Instead of adding time for extra academic help to the end or beginning of the school day, or taking students out of one class to catch up in another, Shelby County Schools is using a new remediation approach at its high schools.
Based on a successful pilot program last year, Chief Academic Officer Heidi Ramirez has moved ahead full throttle this school year to build remediation time into the existing school day so that every student gets needed support.
Over the summer, district principals picked a class schedule that works best for their school after all high schools explored various strategies last year. The idea was to provide time for extra academic help for struggling students or extra preparation for ACT, advanced placement or standardized state tests.
Whitehaven High School piloted adding an “eighth-period” to its block schedule, splitting off students into remedial or enrichment classes depending on their needs. The change provided remediation time for students during the last hour and a half of the day a couple of times per week.
A few other high schools tried a shorter remediation period during a seven-class day schedule.
This year, about 90 percent of the district’s high schools are using the “eighth-period” model such as the one piloted by Whitehaven.
“That eighth-period has been a real jewel for us,” said Whitehaven principal Vincent Hunter.
Last year, one of the biggest impacts was on Whitehaven’s students in ninth grade, considered a pivotal year in the transition to high school. The percentage of students who moved on to 10th grade was almost 96 percent, compared to about 91 percent the previous year. And the student body’s average ACT score went up about a point in writing, reading and science.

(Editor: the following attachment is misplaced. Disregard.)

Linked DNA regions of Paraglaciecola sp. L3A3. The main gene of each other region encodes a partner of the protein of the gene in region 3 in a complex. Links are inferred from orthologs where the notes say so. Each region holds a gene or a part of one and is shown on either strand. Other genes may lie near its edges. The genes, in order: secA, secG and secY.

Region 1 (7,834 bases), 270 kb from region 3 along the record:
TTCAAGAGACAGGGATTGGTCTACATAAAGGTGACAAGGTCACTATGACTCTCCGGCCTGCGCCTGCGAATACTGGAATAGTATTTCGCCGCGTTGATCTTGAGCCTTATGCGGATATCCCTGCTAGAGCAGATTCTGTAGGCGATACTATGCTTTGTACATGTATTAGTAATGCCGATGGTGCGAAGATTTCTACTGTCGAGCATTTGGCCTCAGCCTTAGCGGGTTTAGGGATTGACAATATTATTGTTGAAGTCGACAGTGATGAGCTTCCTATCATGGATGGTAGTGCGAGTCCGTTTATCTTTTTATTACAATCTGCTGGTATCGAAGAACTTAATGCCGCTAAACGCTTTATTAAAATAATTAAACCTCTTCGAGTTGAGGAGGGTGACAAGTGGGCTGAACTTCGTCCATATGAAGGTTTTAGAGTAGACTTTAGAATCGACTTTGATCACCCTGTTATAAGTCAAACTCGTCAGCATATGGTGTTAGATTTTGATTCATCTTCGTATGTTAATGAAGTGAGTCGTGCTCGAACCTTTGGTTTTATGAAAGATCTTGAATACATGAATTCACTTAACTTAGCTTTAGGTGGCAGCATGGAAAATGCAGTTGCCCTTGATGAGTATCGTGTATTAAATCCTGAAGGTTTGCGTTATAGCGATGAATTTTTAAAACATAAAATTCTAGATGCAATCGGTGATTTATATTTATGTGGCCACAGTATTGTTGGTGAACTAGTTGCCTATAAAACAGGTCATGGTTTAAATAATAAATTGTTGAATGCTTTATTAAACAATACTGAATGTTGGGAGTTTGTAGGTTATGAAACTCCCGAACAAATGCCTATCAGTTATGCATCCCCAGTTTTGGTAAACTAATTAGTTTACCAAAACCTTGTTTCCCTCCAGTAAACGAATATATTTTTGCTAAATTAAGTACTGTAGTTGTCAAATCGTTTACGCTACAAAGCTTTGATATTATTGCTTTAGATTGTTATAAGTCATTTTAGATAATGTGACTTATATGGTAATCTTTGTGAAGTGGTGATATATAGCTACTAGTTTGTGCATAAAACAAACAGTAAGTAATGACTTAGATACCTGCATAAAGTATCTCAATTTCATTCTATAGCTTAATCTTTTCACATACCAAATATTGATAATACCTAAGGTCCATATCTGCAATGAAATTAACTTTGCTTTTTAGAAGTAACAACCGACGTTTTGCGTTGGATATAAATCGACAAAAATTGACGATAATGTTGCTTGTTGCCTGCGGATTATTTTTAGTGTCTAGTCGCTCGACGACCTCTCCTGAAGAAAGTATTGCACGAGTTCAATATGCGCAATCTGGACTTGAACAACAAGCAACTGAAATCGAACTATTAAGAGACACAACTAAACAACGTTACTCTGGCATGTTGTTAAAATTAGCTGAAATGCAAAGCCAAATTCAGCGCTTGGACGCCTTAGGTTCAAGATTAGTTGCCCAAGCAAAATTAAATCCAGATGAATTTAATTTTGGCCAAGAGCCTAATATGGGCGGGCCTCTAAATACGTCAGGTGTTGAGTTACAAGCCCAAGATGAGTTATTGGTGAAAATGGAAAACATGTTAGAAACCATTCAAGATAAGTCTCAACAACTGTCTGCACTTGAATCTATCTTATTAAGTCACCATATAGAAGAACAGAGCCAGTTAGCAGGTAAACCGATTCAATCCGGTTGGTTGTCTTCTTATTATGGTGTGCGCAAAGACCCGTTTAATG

Other Shelby County high schools saw even more success. Craigmont, Westwood and Douglass watched students performing in the bottom 5 percent move 10 to 15 percentage points higher, Ramirez said.
District leaders introduced the repurposed class time after observing there wasn’t enough time during the regular school day for struggling students to catch up without hurting their academics elsewhere. Before, a student who was pulled from class to work on other skills fell behind elsewhere.
“Yes, they got support, but they didn’t get access to the grade-level work,” Ramirez said.
Daily intervention and remediation are foundational to Shelby County Schools’ heralded Innovation Zone, tasked with turning around Memphis schools in the state’s bottom 5 percent of schools. All iZone schools have an extra hour tacked on the day, but it’s the program’s most expensive component. For non-iZone schools, the next best remediation approach is to rearrange, not elongate, the school day, according to Hunter.
Teachers have responded positively to having dedicated class time for remediation and test prep.
“They felt like (students) were better prepared because they had more time to prepare the kids. … It makes a huge difference for time management,” Hunter said.
Beyond remediation, students who need help with test prep have benefited.
Clementhia Poole prepares students to take the ACT exam and uses discussion and writing about topics that naturally interest her students to bolster their essay writing skills. “It keeps them writing,” Poole said.
Students and parents initially weren’t thrilled with the new schedule because it was new, Hunter said, but that changed during the pilot year.
“Eighth period is more relaxed,” said recent Whitehaven graduate Joshua Gooch of his class schedule last year.
But not less rigorous, according to teachers. For test prep, content on topics of interest leads to better discussion and allows students to hone their presentation skills.
“It provides us with the opportunity to focus on the thought process and how we should write,” said Darriell Smith, who graduated in May with honors.